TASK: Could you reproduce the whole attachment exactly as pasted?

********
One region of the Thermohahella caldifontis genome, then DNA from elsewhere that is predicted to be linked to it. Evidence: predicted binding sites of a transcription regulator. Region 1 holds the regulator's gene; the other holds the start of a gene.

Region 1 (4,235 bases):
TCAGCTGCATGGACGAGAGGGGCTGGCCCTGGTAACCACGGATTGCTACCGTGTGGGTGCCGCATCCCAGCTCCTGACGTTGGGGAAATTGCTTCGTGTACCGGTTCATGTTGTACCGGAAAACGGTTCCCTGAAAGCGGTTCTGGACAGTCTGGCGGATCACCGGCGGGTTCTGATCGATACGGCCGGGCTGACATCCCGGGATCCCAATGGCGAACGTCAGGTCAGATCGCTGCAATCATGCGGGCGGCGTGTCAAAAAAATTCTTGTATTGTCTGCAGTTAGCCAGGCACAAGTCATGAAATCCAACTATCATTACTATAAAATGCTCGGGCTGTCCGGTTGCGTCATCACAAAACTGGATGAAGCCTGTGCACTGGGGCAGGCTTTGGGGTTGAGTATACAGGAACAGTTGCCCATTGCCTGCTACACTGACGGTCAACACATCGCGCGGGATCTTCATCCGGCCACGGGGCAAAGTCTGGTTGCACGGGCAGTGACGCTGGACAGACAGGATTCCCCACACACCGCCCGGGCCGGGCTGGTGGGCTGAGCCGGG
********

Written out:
One region of the Thermohahella caldifontis genome, then DNA from elsewhere that is predicted to be linked to it. Evidence: predicted binding sites of a transcription regulator. Region 1 holds the regulator's gene; the other holds the start of a gene.

Region 1 (4,235 bases):
TCAGCTGCATGGACGAGAGGGGCTGGCCCTGGTAACCACGGATTGCTACCGTGTGGGTGCCGCATCCCAGCTCCTGACGTTGGGGAAATTGCTTCGTGTACCGGTTCATGTTGTACCGGAAAACGGTTCCCTGAAAGCGGTTCTGGACAGTCTGGCGGATCACCGGCGGGTTCTGATCGATACGGCCGGGCTGACATCCCGGGATCCCAATGGCGAACGTCAGGTCAGATCGCTGCAATCATGCGGGCGGCGTGTCAAAAAAATTCTTGTATTGTCTGCAGTTAGCCAGGCACAAGTCATGAAATCCAACTATCATTACTATAAAATGCTCGGGCTGTCCGGTTGCGTCATCACAAAACTGGATGAAGCCTGTGCACTGGGGCAGGCTTTGGGGTTGAGTATACAGGAACAGTTGCCCATTGCCTGCTACACTGACGGTCAACACATCGCGCGGGATCTTCATCCGGCCACGGGGCAAAGTCTGGTTGCACGGGCAGTGACGCTGGACAGACAGGATTCCCCACACACCGCCCGGGCCGGGCTGGTGGGCTGAGCCGGG